Sunday, May 6, 2007

Broad Street Run 2007 race report

My goals for the Broad Street Run changed a million times in the last month. Finally, last night, I said to Noah, "I don't want to do this anymore." I just didn't feel like it. I had tapered but did a lot of walking around that my legs felt heavy. My stomach was feeling weird. I had had enough of staying in on a Friday and Saturday when the weather was perfect just to save legs and eat pasta. What is the point of racing, dropping a minute here and there, in life? Gosh, I had whined nonstop for 24 hours, it seemed. Since I didn't think I would have a good race, I lowered my expectations to 1:12 or whatever time I end up with if I left everything out on the course. 1:12:57 was my best time here set a few years ago.

There was no real race strategy this time because I really didn't know how I would do. I just went out and ran -- going out hard as usual and slowing down when I start to run out of gas. Even though I wore a stop watch, I ran this race by feel, ignoring what the time on the clocks mean about my pace, but being aware the honest limits of my legs and lungs. And it worked wonderfully!

I saw Sharon at the starting line. She came over and we decided to run together. She was shooting for a sub-1:10, so that was close enough. We chatted a bit about stuff, and that helped me relax and warm up a bit. The weather was perfect except for the swirling wind -- sunny, 50 degrees. All that became nonfactors when the gun went off.

It took us 40 seconds to cross the starting line. (That's a PR!) We were around other 7 minute milers, but there was still a lot of sorting out to do. Sharon and I did our best of staying straight and not making major surges to get around people, taking an easy pace out the first mile in around 7 minutes. I was in a good mood, and was able to maintain conversation for the first two miles. Seeing that, we sped up to a pace where we're breathing out loud but not gasping for air. I felt comfortable and just tried to keep the legs turning over under me relaxed, using the energy of the crowds. Just like that, we got to City Hall, which is around mile 6. I think we've been doing 6:30 minute miles, so we're well under our goals. I just had a feeling that they won't come back to bite us.

After going around City Hall, my legs were starting to feel the heat of the pavement, and I started to tire and feel hungry. I ate the carboom then. Around here, Sharon decided to slow up, and I had to go alone. People around me were slowing down, and I was passing people one by one. By mile 7, I had had enough. I knew I couldn't keep up the pace all the way to the end, so I tried to slow down a little, just relax the pace and the legs, and regain some energy. I stopped for water at mile 8. From then on, it's like my regular run with Leah -- Oregon to Stadiums to Naval Yard. I know this section well, including the secret hills of these miles, but mostly I was trying to pull through. My legs were shot, my feet hurt, and my tummy wanted food. The pre-mature Rocky theme song sounded *before* mile 9. When I descended on the Naval Yard, with a quarter mile to go, I had no legs for a glorious 400 meter dash. The people around me were sprinting toward the finish and their energy just pulled me along. Finally, I crossed the finish line in 1:06:24 (gun/clock time). I didn't believe it at first, but looked down at my watch. 1:05:44 (net/chip). Wow... that's a PR.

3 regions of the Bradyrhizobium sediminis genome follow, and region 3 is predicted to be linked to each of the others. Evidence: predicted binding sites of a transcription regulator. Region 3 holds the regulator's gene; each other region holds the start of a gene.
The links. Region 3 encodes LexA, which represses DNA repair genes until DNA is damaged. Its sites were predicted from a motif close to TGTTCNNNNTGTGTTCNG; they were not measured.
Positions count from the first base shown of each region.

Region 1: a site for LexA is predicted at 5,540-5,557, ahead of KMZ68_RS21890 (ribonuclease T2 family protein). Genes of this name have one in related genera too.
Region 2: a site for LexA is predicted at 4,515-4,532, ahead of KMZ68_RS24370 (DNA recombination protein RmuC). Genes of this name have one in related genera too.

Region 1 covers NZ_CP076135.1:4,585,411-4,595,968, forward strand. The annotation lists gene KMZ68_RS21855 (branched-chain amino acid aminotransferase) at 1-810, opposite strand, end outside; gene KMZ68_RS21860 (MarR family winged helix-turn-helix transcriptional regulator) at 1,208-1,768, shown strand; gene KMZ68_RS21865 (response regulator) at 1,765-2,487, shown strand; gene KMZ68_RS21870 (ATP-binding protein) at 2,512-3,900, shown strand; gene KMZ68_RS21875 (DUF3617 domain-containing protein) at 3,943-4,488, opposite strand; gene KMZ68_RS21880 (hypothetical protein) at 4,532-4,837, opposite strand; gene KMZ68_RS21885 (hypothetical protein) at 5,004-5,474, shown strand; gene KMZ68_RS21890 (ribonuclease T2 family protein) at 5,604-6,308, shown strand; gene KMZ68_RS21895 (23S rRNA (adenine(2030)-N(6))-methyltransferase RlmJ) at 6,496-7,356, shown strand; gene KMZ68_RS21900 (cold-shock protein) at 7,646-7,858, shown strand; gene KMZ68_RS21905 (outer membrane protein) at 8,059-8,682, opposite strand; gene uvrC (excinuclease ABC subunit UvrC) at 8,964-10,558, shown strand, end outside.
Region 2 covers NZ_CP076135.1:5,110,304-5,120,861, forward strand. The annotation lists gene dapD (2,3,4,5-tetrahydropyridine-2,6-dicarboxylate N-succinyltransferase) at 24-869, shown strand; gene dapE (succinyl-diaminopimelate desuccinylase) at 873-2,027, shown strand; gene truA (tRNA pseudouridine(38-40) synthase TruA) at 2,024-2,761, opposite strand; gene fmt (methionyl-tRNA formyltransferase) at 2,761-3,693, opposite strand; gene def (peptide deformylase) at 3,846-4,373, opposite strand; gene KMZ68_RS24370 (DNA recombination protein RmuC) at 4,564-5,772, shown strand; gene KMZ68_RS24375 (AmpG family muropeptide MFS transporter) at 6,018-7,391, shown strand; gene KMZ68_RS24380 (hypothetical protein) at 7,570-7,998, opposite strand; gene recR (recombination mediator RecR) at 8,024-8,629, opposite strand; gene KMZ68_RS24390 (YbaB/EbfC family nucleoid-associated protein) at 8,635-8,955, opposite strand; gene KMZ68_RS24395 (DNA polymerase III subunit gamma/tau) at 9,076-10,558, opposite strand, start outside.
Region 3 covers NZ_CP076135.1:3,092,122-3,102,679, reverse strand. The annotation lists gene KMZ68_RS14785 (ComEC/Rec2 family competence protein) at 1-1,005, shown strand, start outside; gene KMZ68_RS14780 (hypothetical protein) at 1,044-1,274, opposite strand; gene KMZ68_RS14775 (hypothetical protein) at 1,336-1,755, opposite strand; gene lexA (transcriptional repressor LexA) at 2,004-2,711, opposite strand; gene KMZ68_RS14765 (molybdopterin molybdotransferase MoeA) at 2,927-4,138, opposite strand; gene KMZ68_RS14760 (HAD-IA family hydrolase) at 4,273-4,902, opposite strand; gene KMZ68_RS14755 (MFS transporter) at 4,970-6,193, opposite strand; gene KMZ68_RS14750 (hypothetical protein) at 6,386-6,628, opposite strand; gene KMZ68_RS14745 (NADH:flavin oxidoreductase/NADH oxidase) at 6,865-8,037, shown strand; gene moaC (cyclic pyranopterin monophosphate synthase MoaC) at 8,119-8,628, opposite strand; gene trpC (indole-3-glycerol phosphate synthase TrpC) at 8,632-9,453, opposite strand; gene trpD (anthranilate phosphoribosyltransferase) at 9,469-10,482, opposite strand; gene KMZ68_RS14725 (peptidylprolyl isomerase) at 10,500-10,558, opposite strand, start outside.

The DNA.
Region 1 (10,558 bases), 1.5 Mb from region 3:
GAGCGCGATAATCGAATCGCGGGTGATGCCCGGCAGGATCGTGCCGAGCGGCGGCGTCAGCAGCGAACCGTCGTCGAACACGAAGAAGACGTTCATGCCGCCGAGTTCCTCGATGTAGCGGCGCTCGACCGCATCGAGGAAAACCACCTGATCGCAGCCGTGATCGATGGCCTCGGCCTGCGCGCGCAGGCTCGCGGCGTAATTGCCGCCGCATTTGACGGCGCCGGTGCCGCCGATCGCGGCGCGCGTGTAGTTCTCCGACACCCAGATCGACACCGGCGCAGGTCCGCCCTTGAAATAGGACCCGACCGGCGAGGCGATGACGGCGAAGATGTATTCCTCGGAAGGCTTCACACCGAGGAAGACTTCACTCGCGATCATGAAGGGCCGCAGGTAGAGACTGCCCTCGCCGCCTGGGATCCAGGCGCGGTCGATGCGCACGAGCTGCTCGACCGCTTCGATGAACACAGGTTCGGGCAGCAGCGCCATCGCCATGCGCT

I don't think I could've run a better race. I used all the energy I had in those 10 miles. I'm pretty sure I positive splitted, and even though I suffered in the second half of the race, I actually only lost a little time.

Sharon was half a minute behind and also PRed a lot. She was pleased with her race, so I was relieved I didn't cause her to mess up her pacing. We ran into Chris and Barbara and other Wanderers, and headed over to the barbecure/tailgate in FDR Park. It was pretty fun.

Thanks --
1. to Leah who came out to cheer for me, even though we didn't see each other. Just thinking about the people who support me got me to keep my feet moving in those later miles.
2. to Noah for running with me all season, encouraging me to take care of myself, to eat and drink during a race (I opened my own gel this time!), and just being such a good sport all the time.
3. to Mom and Betty for put up with my pickiness yesterday, buying me cereal and ice-cream, and driving me around all the time.


noah said...

i knew you could kick some butt, but 65 minutes to run 10 miles is awesome!

Brad Linder said...


And on a sadder note, did you see this?

Faithful Soles said...

Wow, awesome time for a 10-miler. I ran my PR at that distance here in Houston when I was 41 in 1:09 and change, so just barely under a 7:00 pace. It sounds to me like you left it all out there, which is what the training is all about.

If you get a chance, please visit my running web site, Faithful Soles. I have a categorized and searchable running Blog Database on there and would appreciate it if you would link your blog to it (you would definitely be in the Advanced category of our runners). Thanks, and again, great job on the race.

Leah said...

Congratulations on the awesome PR! I know you could win it next year!:-) I'm bummed that I missed you and that I didn't train harder this year myself. There was so much energy there. It's incredible to watch it instead of running it. Congrats! Let's run soon!